Disturbed characters are notorious for blaming others when confronted on misbehavior. It’s never their fault. It’s always somebody else’s. And they’re always the victim, misunderstood, and treated unfairly.
You might catch them red-handed. They might have done something so clearly insensitive, inappropriate, or hurtful, that it would seem almost impossible to deny. Still, they find a way to pin the fault on someone or something else. Moreover, they act as if they had no choice. Attacked, they simply had to defend themselves. At least that’s the way they portray it.
For years, traditional psychology perspectives gave cover to the serial blamers among us. Simply put, the thinking was that they really did feel threatened. And, unconsciously, they projected onto others what they would find abhorent to admit about themselves. This, of course, seems like nonsense. And it truly is. Disturbed characters know the difference between being unfairly accused and being caught. They know the difference between being miscast and being unmasked. And they know the difference between accepting responsibility and making every excuse in the book. So, what’s the real reason they are always blaming others?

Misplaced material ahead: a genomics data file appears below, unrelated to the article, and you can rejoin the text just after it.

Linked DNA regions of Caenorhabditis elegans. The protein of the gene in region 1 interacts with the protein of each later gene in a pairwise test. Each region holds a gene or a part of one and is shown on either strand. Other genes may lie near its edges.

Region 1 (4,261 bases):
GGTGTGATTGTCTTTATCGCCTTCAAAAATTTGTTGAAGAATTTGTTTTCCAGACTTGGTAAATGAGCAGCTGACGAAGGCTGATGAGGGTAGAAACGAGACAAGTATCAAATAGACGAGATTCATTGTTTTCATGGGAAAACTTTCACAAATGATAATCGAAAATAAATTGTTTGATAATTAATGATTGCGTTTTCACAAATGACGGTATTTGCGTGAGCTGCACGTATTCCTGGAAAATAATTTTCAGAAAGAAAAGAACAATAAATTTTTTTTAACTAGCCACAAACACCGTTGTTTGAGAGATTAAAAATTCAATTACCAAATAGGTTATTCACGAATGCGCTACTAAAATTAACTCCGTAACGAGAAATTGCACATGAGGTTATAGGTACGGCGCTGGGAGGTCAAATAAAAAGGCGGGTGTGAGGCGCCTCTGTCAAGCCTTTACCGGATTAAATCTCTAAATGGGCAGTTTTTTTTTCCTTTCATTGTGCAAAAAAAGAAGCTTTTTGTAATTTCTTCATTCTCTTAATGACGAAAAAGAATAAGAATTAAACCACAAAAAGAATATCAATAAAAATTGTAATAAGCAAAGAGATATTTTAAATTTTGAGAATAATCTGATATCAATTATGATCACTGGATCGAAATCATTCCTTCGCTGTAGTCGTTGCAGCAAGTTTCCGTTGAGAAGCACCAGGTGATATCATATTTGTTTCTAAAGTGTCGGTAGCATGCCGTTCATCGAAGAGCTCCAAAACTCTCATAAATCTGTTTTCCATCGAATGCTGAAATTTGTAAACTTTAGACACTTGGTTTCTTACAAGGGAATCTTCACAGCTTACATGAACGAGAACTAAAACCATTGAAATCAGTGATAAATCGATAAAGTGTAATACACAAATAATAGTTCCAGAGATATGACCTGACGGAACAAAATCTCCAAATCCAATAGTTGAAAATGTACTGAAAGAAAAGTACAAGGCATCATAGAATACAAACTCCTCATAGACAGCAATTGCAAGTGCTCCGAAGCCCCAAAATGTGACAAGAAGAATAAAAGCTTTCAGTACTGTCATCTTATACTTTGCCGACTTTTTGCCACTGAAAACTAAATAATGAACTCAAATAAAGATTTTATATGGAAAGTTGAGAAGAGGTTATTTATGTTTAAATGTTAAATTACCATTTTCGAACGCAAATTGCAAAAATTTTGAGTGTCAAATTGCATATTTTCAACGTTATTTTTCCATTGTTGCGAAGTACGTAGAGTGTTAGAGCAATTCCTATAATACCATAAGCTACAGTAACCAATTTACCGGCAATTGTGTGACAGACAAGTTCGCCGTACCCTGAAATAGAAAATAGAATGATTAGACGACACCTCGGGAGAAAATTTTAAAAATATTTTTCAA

Why They Do It
Here’s the short answer to why disturbed characters are always blaming others:
- To manipulate. Conscientious folks don’t like being the bad guy. So, convince them that they are, and they’ll back down, back off, or concede. Game, set, match!!
- To resist the thing they abhor the most: subordination to a higher power or standard of conduct. Disturbed characters know what the proper rules are. And they know what higher purpose those rules serve. However, they hate playing by them. They want to set the rules. Moreover, because they like who they are and how they see and do things, they want only to continue as they always have.
Aggressive Vs. Defensive Modes of Behavior
Here in a nutshell, is the landmark distinction I first made over 20 years ago in In Sheep’s Clothing:
What many have long viewed as unconscious defenses are actually conscious power and control tactics. They’re part of a manipulator’s behavioral tool kit.
Realizing this began a revolution of sorts. We’ve come to realize that while some behaviors may be habitual or automatic, they’re not necessarily unconscious. Manipulators generally know exactly what they’re doing. They want things their way and want to keep doing what has always worked for them. To change would be tantamount to subordination, which they detest. And it would involve the kind of work they hate the most. (See also: pp. 102-107 in Character Disturbance.) Their tactics are automatic behaviors that keep them from internalizing appropriate norms and values.
More About the Blame Game
The tactic of blaming others often goes hand-in-hand with playing the victim role. And both tactics can be used quite subtly. But recognizing the tactics and responding appropriately is the key to empowerment.
I’ll have more to say about the tactic of making oneself out the victim and the subtle ways to do it next time.